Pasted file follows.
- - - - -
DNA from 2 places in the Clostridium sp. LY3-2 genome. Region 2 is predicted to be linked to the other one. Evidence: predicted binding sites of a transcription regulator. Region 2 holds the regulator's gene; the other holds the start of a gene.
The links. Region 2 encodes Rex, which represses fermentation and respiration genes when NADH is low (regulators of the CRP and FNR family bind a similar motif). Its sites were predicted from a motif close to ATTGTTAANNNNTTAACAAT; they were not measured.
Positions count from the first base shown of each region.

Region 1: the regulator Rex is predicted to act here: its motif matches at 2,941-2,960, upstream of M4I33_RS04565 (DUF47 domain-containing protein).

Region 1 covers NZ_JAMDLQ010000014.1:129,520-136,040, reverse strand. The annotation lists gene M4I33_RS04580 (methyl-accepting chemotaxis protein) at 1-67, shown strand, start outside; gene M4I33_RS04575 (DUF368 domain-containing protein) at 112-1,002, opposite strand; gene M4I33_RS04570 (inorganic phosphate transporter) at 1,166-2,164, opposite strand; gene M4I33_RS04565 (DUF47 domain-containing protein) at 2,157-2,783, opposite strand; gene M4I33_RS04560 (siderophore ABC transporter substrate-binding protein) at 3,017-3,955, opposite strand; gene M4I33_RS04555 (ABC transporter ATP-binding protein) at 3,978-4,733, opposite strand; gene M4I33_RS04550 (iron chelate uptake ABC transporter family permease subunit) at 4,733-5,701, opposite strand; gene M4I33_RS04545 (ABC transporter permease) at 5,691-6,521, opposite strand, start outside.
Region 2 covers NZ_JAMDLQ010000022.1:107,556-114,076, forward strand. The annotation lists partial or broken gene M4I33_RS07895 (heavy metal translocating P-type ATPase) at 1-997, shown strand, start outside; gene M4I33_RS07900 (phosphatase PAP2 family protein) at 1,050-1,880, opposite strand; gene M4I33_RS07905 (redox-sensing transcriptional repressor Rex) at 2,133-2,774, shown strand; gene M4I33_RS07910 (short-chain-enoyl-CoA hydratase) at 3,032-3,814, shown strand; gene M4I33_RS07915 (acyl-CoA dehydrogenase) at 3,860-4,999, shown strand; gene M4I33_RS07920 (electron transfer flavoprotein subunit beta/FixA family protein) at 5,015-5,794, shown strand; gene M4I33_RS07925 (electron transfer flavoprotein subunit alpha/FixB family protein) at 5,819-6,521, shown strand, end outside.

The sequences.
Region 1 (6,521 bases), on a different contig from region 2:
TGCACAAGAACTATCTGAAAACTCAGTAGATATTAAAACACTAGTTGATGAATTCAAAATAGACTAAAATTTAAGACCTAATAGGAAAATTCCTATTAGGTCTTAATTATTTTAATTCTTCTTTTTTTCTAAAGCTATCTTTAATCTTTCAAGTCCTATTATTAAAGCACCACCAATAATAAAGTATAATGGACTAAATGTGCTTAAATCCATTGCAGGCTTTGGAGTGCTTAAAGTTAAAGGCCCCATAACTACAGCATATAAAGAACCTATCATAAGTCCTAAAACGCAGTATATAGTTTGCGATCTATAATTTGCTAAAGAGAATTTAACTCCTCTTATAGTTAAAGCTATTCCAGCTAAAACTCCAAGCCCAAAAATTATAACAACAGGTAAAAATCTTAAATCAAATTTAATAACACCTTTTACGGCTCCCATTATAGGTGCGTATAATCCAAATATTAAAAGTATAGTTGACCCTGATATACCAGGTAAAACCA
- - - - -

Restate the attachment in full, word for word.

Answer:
DNA from 2 places in the Clostridium sp. LY3-2 genome. Region 2 is predicted to be linked to the other one. Evidence: predicted binding sites of a transcription regulator. Region 2 holds the regulator's gene; the other holds the start of a gene.
The links. Region 2 encodes Rex, which represses fermentation and respiration genes when NADH is low (regulators of the CRP and FNR family bind a similar motif). Its sites were predicted from a motif close to ATTGTTAANNNNTTAACAAT; they were not measured.
Positions count from the first base shown of each region.

Region 1: the regulator Rex is predicted to act here: its motif matches at 2,941-2,960, upstream of M4I33_RS04565 (DUF47 domain-containing protein).

Region 1 covers NZ_JAMDLQ010000014.1:129,520-136,040, reverse strand. The annotation lists gene M4I33_RS04580 (methyl-accepting chemotaxis protein) at 1-67, shown strand, start outside; gene M4I33_RS04575 (DUF368 domain-containing protein) at 112-1,002, opposite strand; gene M4I33_RS04570 (inorganic phosphate transporter) at 1,166-2,164, opposite strand; gene M4I33_RS04565 (DUF47 domain-containing protein) at 2,157-2,783, opposite strand; gene M4I33_RS04560 (siderophore ABC transporter substrate-binding protein) at 3,017-3,955, opposite strand; gene M4I33_RS04555 (ABC transporter ATP-binding protein) at 3,978-4,733, opposite strand; gene M4I33_RS04550 (iron chelate uptake ABC transporter family permease subunit) at 4,733-5,701, opposite strand; gene M4I33_RS04545 (ABC transporter permease) at 5,691-6,521, opposite strand, start outside.
Region 2 covers NZ_JAMDLQ010000022.1:107,556-114,076, forward strand. The annotation lists partial or broken gene M4I33_RS07895 (heavy metal translocating P-type ATPase) at 1-997, shown strand, start outside; gene M4I33_RS07900 (phosphatase PAP2 family protein) at 1,050-1,880, opposite strand; gene M4I33_RS07905 (redox-sensing transcriptional repressor Rex) at 2,133-2,774, shown strand; gene M4I33_RS07910 (short-chain-enoyl-CoA hydratase) at 3,032-3,814, shown strand; gene M4I33_RS07915 (acyl-CoA dehydrogenase) at 3,860-4,999, shown strand; gene M4I33_RS07920 (electron transfer flavoprotein subunit beta/FixA family protein) at 5,015-5,794, shown strand; gene M4I33_RS07925 (electron transfer flavoprotein subunit alpha/FixB family protein) at 5,819-6,521, shown strand, end outside.

The sequences.
Region 1 (6,521 bases), on a different contig from region 2:
TGCACAAGAACTATCTGAAAACTCAGTAGATATTAAAACACTAGTTGATGAATTCAAAATAGACTAAAATTTAAGACCTAATAGGAAAATTCCTATTAGGTCTTAATTATTTTAATTCTTCTTTTTTTCTAAAGCTATCTTTAATCTTTCAAGTCCTATTATTAAAGCACCACCAATAATAAAGTATAATGGACTAAATGTGCTTAAATCCATTGCAGGCTTTGGAGTGCTTAAAGTTAAAGGCCCCATAACTACAGCATATAAAGAACCTATCATAAGTCCTAAAACGCAGTATATAGTTTGCGATCTATAATTTGCTAAAGAGAATTTAACTCCTCTTATAGTTAAAGCTATTCCAGCTAAAACTCCAAGCCCAAAAATTATAACAACAGGTAAAAATCTTAAATCAAATTTAATAACACCTTTTACGGCTCCCATTATAGGTGCGTATAATCCAAATATTAAAAGTATAGTTGACCCTGATATACCAGGTAAAACCA